Women’s Health, Heart Attacks and the Holidays


A few years ago, a good friend of mine, at 49 years of age, died of a massive heart attack. This vibrant woman, a champion of exercise and good health died after a workout. She had received her B.A. degree a month before with a grade point average of 4.0. It was later learned that her father had died around the same age of a genetic birth defect.

Heart disease is the leading cause of death for women 65 and older; it is the second-leading cause of death for women 45 to 64 and it is the third leading cause of death for women 25 to 44. In the United States, heart disease kills more women than any other health condition. All women of all ages should aware of heart disease -- its causes and risks -- whether it runs in the family or not. [See updated info below*].

Women's warning signs differ from those for men. The signs for women are not the typical heavy weight on chest, or heart-burn, shortness of breath, pain in arm or cold sweat. These symptoms are less likely to be a women's common first sign. Cause for concern in women are:

  • pain or discomfort in an unusual place such as: the jaw, elbow or even a tooth
  • an unexplained sense of dread, doom or anxiety
  • a feeling that something is not 'right'
  • a sudden weakness or heavy fatigue similar to 'flu symptoms' - more than 70% of women cited this one.
  • shortness of breath
  • nausea
  • indigestion
  • these symptoms may occur as long as a 'month' before an attack

A second attack could be completely different than a first heart attack.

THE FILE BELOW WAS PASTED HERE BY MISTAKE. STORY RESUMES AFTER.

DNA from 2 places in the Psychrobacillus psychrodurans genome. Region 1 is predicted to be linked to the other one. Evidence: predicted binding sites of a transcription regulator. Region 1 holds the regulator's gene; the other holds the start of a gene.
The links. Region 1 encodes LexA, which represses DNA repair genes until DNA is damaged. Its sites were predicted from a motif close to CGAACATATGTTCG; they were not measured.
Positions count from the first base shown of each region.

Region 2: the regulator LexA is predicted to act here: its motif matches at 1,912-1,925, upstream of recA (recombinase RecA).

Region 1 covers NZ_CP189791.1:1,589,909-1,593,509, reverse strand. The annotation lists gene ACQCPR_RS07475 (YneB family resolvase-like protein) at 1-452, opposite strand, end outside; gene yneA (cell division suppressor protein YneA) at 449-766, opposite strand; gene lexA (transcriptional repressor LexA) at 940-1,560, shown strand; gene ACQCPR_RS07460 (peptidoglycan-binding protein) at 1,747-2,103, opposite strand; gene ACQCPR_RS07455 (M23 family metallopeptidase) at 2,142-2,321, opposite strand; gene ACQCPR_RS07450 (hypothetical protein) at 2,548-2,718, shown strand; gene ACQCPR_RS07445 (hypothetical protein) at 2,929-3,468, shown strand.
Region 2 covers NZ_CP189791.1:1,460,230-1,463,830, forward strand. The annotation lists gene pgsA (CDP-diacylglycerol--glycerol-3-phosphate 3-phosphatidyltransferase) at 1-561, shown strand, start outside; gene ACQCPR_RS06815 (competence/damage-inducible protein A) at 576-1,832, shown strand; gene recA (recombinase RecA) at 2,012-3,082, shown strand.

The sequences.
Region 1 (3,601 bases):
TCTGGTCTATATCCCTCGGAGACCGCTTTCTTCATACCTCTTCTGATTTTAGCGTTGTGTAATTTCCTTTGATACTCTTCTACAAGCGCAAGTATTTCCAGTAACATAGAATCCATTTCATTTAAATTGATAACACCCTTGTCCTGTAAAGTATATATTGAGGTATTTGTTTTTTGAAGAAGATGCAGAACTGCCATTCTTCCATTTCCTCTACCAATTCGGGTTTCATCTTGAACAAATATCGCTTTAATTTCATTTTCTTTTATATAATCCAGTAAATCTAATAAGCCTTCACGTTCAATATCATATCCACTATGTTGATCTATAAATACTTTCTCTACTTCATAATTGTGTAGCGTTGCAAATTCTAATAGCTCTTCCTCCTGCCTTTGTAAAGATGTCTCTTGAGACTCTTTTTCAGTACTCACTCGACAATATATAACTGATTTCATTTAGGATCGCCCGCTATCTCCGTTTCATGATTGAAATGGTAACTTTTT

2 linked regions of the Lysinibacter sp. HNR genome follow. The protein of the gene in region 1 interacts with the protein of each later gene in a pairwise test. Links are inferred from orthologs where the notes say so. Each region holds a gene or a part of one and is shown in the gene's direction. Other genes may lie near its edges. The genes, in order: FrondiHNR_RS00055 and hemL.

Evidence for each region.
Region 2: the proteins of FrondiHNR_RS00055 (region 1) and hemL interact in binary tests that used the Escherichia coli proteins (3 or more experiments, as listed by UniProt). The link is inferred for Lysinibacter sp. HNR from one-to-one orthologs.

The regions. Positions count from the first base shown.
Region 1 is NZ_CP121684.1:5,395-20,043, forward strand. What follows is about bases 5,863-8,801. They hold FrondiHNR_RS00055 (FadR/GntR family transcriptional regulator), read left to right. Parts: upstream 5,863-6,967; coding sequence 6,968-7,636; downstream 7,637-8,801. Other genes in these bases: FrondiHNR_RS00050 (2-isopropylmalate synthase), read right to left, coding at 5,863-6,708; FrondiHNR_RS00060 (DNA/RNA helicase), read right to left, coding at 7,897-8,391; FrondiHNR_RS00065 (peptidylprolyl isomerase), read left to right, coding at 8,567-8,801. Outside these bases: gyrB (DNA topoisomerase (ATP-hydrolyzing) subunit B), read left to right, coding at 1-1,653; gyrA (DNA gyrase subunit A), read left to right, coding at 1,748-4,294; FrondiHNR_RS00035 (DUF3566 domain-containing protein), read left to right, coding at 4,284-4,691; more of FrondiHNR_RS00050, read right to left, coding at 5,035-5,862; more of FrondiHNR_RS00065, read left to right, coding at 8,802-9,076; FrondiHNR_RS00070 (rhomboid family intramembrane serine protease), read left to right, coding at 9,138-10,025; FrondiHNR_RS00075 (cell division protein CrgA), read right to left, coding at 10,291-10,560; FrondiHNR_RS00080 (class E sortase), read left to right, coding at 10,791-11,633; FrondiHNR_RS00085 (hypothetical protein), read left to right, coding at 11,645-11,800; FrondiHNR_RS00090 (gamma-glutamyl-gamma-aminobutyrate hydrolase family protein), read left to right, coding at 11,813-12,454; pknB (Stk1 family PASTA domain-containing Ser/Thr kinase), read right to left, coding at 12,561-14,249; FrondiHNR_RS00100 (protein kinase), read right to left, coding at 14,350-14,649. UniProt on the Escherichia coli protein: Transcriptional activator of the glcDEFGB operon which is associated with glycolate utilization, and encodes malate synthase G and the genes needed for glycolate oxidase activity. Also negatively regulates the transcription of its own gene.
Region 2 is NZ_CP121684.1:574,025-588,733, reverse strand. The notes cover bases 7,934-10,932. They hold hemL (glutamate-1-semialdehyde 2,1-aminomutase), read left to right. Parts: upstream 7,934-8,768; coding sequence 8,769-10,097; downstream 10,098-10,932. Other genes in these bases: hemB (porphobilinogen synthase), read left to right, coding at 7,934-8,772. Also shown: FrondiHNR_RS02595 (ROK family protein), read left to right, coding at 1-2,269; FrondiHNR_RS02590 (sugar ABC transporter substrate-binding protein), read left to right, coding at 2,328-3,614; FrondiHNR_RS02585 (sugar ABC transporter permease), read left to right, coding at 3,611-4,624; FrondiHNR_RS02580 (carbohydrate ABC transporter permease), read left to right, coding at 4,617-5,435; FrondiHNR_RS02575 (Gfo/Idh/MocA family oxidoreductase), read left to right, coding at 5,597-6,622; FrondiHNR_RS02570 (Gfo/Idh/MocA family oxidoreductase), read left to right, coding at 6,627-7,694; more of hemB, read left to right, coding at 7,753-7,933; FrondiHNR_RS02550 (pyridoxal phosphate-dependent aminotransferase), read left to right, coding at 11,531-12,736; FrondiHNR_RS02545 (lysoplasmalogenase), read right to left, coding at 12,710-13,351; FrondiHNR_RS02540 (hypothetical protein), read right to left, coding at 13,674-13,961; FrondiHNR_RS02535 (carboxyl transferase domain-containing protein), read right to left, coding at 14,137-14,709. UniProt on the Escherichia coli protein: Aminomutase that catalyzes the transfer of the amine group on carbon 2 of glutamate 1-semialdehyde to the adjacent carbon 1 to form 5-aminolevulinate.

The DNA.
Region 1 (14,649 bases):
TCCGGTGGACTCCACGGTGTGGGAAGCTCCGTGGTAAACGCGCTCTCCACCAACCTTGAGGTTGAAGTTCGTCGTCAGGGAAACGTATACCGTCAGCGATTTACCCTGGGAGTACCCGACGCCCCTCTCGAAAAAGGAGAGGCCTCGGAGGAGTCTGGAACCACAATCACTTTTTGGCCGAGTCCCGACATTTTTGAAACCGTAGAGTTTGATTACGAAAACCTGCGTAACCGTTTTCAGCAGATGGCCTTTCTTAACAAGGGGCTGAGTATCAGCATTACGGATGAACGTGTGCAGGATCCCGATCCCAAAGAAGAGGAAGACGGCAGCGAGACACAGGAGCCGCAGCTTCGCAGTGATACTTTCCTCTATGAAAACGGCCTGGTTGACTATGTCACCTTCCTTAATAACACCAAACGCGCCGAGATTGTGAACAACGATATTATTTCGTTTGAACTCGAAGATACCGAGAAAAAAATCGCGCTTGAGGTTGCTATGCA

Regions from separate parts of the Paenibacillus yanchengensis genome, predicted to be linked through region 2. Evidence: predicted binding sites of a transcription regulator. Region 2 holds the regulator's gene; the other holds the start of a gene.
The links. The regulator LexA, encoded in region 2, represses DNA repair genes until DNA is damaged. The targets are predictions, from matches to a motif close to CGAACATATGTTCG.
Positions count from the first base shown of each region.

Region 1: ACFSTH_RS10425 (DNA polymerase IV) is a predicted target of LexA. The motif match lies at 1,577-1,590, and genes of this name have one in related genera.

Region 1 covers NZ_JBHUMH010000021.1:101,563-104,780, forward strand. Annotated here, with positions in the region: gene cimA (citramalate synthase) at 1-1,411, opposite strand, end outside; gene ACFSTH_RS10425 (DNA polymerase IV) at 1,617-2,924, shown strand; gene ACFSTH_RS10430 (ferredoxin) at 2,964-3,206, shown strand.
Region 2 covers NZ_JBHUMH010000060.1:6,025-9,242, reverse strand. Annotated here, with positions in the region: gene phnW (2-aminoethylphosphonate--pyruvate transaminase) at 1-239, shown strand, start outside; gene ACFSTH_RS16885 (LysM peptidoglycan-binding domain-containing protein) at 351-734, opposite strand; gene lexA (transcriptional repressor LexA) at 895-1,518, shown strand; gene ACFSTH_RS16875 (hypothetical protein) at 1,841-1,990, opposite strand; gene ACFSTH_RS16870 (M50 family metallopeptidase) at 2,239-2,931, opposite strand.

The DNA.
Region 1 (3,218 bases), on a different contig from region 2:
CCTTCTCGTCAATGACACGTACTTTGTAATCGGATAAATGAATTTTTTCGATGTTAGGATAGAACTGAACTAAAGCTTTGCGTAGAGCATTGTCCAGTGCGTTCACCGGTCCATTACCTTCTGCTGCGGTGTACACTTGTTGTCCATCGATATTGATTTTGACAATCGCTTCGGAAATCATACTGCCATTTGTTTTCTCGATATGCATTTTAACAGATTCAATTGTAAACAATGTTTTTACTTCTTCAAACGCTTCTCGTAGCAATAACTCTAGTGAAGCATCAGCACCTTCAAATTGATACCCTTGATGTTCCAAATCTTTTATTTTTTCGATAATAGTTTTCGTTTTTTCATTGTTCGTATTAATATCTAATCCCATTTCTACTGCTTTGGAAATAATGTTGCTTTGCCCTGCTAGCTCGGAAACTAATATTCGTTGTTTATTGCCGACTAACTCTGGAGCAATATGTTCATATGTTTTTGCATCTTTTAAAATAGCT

Recent patterns in fatal heart attacks on both men and women, increase during the winter holiday season, especially around Christmas Day and New Year's Day. Research at the University of California, San Diego and Tufts University School of Medicine examined 53 million U.S. death certificates from 1973 to 2001. They discovered an overall increase of 5% more heart-related deaths during the holiday season.

Cold weather can add strain to the heart by constricting blood vessels which can raise a person's blood pressure. And there is more chance for blood clots to form. Cold weather can also mean more shoveling snow and adding increase strains on the heart. But even these reasons don't explain why there are 'spikes' of fatal heart attacks on Christmas Day and New Year's day. According to the Circulation study, “The number of cardiac deaths is higher on Dec. 25 than on any other day of the year, second highest on Dec. 26, and third highest on Jan. 1.” These spikes occur even in balmy, mild weather areas, where there is no snow shoveling.  [Ref: WebMD]

There are several lifestyle changes women can do to reduce your risk of heart disease:

  • Exercise 30 to 60 minutes a day on most days of the week.
  • Maintain a healthy weight.
  • Quit or don't start smoking.
  • Eat a diet that's low in saturated fat, cholesterol and salt.
  • Take prescribed medicines; ie, blood medications, blood thinners and aspirin
  • You may consider supplements, such as omega-3 fatty acids or fish oil tablets for high cholesterol
  • Stay at a healthy weight
  • a normal body mass index (BMI) is helpful; a BMI of 25 or higher can be associated with increased risk
  • If overweight, a weight loss of 10-15 pounds can help to decrease risk
  • Take a daily low-dose or baby aspirin.

Leading Causes of Death in Females United States

All Females, All Ages Percent*
1) Heart disease 24.0
2) Cancer 22.2
3) Stroke 6.3
4) Chronic lower respiratory diseases 5.9
5) Alzheimer's disease 4.5
6) Unintentional injuries 3.5
7) Diabetes 2.8
8) Influenza and Pneumonia 2.3
9) Kidney disease 2.0
10) Septicemia 1.6

© Marie Coppola December 2016

References: MayoClinic.com; WebMD; Circulation Study; LHS, Your Health